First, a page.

On the other hand, runners plagued by arch pain often find what they need is a stability shoe. Depending on your symptoms, running experience and desire to experiment, both options are worth considering.

Many runners find that they benefit from arch support. There are a multitude of over the counter inserts available to offer arch support in a variety of different levels. In addition, podiatrists create custom orthotics made especially for the person’s foot.

How Do I Get Rid Of Arch Pain In My Foot?

Assuming your foot pain is not too extreme, there are other things you can try. Some home remedies for foot pain include:

A Warm Foot Bath: Not only excellent for foot pain, a warm bath can solve a lot of what ails us. Soaking in warm water, perhaps with a bit of Epsom salts, is great for relaxation as well as helping muscles.

Stretches: Stretching your foot can help get rid of arch and other pain.

Strengthening: Another thing you can do is to try to strengthen the foot. There are many foot strengthening exercises out there that can perhaps alleviate your pain.

Foot Massage: Treat yourself to a foot massage! You have not experienced true indulgence until you have had a foot massage done by a professional.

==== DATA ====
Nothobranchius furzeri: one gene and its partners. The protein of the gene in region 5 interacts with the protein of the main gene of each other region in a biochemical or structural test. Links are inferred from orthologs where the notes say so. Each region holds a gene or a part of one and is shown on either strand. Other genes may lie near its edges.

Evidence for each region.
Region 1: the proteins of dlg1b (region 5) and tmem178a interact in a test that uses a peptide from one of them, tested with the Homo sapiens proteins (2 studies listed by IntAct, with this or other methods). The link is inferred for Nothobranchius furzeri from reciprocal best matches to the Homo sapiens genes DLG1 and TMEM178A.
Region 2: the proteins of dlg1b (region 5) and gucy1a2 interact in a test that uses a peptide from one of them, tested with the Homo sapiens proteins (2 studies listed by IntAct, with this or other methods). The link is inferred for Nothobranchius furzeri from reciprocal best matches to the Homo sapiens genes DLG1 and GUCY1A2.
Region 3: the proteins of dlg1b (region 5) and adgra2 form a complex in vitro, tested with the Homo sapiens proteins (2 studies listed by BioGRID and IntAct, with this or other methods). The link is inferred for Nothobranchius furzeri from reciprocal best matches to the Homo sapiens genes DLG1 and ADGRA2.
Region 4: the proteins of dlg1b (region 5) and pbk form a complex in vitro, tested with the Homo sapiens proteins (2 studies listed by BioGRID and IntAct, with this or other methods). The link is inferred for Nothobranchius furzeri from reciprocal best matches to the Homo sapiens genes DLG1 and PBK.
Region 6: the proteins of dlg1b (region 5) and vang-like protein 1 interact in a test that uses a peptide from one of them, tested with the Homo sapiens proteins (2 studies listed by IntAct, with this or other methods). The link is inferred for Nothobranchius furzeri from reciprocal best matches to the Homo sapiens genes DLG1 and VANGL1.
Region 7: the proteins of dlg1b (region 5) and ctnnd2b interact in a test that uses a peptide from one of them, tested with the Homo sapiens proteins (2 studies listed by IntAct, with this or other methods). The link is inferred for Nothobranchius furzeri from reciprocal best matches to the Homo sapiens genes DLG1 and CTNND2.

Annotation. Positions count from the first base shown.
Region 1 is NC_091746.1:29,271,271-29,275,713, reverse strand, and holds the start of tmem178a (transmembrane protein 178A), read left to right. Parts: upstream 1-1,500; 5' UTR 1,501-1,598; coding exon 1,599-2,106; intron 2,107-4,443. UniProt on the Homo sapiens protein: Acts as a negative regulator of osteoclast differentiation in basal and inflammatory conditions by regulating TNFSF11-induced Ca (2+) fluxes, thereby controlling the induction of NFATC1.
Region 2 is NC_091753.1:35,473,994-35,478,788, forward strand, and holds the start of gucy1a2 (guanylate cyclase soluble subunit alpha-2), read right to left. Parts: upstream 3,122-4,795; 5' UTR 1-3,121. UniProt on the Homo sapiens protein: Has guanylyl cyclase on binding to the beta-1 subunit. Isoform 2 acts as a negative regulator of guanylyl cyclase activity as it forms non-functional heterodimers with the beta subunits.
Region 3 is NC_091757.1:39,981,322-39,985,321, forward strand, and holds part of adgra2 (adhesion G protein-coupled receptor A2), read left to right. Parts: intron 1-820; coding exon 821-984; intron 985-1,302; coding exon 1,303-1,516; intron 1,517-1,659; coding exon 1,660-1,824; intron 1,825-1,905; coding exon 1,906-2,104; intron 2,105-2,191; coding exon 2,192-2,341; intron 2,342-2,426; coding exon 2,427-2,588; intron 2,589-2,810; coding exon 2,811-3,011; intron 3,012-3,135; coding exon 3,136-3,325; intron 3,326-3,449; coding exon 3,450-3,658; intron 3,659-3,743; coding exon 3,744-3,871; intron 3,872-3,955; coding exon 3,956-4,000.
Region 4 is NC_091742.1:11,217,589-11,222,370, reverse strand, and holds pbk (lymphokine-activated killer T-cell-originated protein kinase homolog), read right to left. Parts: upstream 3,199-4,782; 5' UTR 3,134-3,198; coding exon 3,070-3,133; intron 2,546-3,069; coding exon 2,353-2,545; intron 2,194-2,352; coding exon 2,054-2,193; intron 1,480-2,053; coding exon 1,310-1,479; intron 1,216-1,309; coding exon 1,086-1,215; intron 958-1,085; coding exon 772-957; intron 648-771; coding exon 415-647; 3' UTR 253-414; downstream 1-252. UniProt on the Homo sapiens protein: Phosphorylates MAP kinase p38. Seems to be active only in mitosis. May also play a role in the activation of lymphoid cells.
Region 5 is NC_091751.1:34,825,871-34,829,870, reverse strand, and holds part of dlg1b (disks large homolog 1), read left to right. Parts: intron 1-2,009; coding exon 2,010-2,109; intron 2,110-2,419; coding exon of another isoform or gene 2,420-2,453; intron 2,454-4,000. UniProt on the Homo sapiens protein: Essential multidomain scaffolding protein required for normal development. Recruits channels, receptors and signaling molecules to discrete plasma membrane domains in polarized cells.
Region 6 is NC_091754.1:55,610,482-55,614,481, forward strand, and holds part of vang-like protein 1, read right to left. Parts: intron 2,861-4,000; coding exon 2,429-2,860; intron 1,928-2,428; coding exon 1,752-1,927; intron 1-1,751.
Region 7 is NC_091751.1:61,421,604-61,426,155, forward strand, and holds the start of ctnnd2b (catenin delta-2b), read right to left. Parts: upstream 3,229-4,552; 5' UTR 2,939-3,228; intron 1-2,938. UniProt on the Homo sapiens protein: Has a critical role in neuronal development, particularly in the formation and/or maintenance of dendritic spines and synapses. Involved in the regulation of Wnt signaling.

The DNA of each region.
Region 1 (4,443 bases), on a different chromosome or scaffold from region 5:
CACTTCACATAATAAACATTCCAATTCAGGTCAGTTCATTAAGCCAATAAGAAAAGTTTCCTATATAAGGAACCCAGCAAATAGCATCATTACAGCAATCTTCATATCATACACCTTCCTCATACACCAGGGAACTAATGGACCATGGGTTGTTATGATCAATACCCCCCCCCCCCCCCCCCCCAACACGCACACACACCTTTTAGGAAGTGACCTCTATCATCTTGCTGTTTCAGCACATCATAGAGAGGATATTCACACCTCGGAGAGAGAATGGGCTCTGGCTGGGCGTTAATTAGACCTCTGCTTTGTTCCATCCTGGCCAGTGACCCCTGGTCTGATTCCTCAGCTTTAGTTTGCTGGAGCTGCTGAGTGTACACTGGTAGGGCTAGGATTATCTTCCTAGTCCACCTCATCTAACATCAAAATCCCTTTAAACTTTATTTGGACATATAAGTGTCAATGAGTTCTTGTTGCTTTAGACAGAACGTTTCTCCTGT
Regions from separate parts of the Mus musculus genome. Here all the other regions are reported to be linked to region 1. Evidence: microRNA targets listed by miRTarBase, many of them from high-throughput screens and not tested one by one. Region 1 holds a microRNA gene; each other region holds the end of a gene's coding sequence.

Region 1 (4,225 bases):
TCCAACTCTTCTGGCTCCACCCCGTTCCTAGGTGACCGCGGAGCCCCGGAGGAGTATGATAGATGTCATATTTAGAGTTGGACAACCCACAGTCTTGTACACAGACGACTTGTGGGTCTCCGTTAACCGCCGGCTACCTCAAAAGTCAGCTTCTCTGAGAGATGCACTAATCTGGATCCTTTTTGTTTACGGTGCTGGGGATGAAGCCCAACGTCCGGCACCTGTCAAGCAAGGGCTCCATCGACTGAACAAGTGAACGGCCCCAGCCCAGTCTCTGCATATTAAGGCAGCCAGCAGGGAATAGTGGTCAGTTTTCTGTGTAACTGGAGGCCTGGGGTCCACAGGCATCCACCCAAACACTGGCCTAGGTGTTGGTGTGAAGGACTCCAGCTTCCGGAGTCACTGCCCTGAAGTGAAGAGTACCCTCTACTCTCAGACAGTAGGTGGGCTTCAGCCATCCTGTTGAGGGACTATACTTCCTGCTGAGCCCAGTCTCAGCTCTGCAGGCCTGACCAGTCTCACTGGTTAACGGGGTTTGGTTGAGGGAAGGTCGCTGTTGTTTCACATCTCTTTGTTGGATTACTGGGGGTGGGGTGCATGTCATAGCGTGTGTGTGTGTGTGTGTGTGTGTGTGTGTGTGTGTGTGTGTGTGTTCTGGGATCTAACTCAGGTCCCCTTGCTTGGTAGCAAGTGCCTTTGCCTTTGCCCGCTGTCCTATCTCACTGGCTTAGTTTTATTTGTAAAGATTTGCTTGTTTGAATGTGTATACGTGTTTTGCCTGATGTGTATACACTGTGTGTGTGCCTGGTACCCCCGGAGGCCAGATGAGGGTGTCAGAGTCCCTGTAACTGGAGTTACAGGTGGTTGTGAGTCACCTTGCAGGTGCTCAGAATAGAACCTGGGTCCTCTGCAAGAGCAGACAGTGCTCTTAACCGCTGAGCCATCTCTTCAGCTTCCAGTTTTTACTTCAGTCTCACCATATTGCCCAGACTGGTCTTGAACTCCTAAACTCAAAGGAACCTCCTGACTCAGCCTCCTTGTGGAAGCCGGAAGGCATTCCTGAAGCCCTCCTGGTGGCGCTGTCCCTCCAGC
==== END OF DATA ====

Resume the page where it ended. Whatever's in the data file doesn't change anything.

New Shoes: As mentioned previously, you may need to try a new kind of shoe. Also, ask yourself if your current shoes are broken down. Many running experts suggest tracking the number of miles you are putting on a pair of shoes. A pair of running shoes last a typical runner 350-500 miles.

Ice: Soaking your feet in an ice bath or using ice bags can often help ease discomfort.

Pain Reliever: Whether you are talking about an oral anti-inflammatory or a topical pain reliever, there are options out there.

Night Splints: Some people benefit from night splints that keep them from pointing their toes while asleep, which can lead to pain.

Good Exercises for Feet

foot exercises
littlethings.com

When trying to strengthen and stretch your feet, there are a lot of good choices.

  • Toe Raise, Point and Curl – Sitting with your feet flat on the ground raise your toes off of the floor, point them up and curl them. Release and put them flat again, then repeat.
  • Toe Splay – Sit with your feet flat on the ground and “splay” your toes up and apart. Place them flat on the floor again, then repeat.
  • Marble Pick Up – Pick up a marble on the floor with your toes. This can also be done with a towel.
  • Alphabet With Toes – While seated, use a foot to trace out the alphabet with your foot. Repeat with the other foot.

When To See a Doctor

How do you know when to see a doctor? If the home remedies don’t provide you any relief, it might be time. Foot arch pain that is not plantar fasciitis can often be taken care of with some of the suggestions above.

However, anytime a problem gets worse or interferes with everyday life, it’s time to ask for help.

Sources:
Sore Feet Remedies
When Heel Pain is Not Plantar Fasciitis